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  • 12. 

    What is not true about gram negative bacteria?

    • A.

      High susceptibility to penicilin and streptomycin

    • B.

      Peptidoglycan layer is thin

    • C.

      Low resistance to sodium ozide and drying

    • D.

      Low susceptibility to onionic detergents

    • E.

      Low inhibition by basic dyes

    Correct Answer
    A. High susceptibility to penicilin and streptomycin
    Explanation
    Gram-negative bacteria are known to have a thin peptidoglycan layer, which is a characteristic feature of their cell wall. This makes them less susceptible to the action of penicillin and streptomycin, which primarily target the peptidoglycan layer. Therefore, it is not true that gram-negative bacteria have a high susceptibility to penicillin and streptomycin.

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  • 13. 

    What chemical produced by endospores is thought to lend to their high resistance?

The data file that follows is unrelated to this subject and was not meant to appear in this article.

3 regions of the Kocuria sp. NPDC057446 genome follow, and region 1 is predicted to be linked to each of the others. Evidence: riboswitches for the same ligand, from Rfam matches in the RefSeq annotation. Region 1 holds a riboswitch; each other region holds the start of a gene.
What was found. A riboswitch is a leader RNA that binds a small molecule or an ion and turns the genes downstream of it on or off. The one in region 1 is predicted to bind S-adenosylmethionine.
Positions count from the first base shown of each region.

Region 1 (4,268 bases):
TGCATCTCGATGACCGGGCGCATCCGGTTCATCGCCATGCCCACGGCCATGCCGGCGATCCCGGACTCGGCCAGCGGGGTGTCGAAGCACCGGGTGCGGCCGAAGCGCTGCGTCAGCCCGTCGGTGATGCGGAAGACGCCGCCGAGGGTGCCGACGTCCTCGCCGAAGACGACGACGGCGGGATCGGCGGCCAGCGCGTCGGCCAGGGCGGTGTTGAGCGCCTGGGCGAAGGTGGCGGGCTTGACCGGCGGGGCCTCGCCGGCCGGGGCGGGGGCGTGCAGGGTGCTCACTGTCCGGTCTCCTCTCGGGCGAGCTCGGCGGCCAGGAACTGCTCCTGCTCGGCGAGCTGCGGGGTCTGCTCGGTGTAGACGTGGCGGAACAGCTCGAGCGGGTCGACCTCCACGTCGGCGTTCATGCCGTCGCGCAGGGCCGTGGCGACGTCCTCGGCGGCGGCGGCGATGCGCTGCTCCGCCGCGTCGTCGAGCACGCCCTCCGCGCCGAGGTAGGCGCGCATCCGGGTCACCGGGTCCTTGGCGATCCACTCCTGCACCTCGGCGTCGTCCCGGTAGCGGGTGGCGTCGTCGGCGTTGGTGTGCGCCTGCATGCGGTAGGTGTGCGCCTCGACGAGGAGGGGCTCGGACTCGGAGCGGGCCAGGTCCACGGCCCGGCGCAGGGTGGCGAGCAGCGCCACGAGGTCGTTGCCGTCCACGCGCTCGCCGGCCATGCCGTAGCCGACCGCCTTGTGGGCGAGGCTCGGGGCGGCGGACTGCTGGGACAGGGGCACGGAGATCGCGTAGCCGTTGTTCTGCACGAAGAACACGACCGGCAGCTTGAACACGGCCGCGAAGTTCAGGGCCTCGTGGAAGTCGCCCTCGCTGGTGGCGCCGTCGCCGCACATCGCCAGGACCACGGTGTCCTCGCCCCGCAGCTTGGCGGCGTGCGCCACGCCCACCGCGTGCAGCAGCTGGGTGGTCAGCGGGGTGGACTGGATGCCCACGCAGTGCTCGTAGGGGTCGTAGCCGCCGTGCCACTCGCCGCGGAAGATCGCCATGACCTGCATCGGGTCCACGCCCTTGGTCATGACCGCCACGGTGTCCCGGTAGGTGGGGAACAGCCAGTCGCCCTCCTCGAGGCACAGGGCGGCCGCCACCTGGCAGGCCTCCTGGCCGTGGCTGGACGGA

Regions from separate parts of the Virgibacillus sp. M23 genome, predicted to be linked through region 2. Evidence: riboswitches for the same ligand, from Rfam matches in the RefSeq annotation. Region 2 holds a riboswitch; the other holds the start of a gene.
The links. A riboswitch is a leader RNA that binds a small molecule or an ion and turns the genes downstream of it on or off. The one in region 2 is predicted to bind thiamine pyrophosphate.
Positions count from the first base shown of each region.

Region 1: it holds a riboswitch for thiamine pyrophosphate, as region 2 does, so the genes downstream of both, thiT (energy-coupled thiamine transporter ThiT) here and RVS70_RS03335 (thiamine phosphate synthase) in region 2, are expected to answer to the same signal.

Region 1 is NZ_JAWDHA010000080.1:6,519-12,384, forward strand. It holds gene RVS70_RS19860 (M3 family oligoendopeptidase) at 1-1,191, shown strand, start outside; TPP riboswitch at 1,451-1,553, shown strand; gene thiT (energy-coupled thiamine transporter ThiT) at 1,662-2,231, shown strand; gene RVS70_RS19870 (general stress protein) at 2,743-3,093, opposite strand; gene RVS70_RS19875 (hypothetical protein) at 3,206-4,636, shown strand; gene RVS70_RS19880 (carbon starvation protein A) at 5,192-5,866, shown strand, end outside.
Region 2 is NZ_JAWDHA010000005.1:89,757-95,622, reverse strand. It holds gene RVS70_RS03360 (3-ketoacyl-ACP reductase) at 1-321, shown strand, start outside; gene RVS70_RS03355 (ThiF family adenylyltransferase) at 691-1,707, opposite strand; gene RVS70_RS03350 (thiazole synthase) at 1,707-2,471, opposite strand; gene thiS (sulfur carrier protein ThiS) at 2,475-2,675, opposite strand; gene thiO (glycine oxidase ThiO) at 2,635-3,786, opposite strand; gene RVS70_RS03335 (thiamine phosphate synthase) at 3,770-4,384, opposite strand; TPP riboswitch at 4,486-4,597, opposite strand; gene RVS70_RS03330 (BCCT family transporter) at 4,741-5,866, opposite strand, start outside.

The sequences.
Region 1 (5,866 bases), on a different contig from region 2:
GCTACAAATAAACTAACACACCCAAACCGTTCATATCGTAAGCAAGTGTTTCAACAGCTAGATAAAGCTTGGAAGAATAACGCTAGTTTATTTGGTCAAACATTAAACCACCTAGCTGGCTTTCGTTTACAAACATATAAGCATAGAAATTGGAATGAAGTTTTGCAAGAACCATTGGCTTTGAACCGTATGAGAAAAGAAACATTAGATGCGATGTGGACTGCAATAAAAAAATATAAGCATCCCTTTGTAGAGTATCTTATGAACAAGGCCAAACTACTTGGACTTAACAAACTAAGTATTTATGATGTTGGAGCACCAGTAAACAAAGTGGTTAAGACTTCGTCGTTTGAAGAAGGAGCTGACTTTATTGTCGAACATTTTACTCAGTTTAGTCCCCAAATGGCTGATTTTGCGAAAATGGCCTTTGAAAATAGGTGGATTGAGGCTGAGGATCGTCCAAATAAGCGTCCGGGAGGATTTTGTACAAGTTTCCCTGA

• A.

      Mot-A

    • B.

      Small acid-soluble spore proteins (SASPS)

    • C.

      Dipicolinic acid (DPA)

    • D.

      Fimbriae

    • E.

      Protein switch

    Correct Answer
    C. Dipicolinic acid (DPA)
    Explanation
    Dipicolinic acid (DPA) is thought to lend to the high resistance of endospores. DPA is a chemical produced by endospores that helps protect their DNA from damage and allows them to survive in harsh conditions. It forms complexes with calcium ions, which stabilizes the DNA and prevents it from being degraded. This, in turn, contributes to the spore's ability to withstand extreme temperatures, radiation, and chemical exposure.

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  • 14. 

    What protects the DNA of the spore cell from UV radiation, dessication and dry heat?

    • A.

      Mot-B

    • B.

      Small acid-soluble proteins (SASPS)

    • C.

      Dipicolinic acid (DPA)

    • D.

      Fimbriae

    • E.

      Protein switch

    Correct Answer
    B. Small acid-soluble proteins (SASPS)
    Explanation
    Small acid-soluble proteins (SASPS) protect the DNA of the spore cell from UV radiation, dessication, and dry heat. These proteins bind tightly to the DNA molecule, forming a protective complex that shields it from damage caused by these harsh environmental conditions. This protective mechanism allows the spore cell to survive in extreme conditions and ensures the preservation of its genetic material until more favorable conditions are encountered.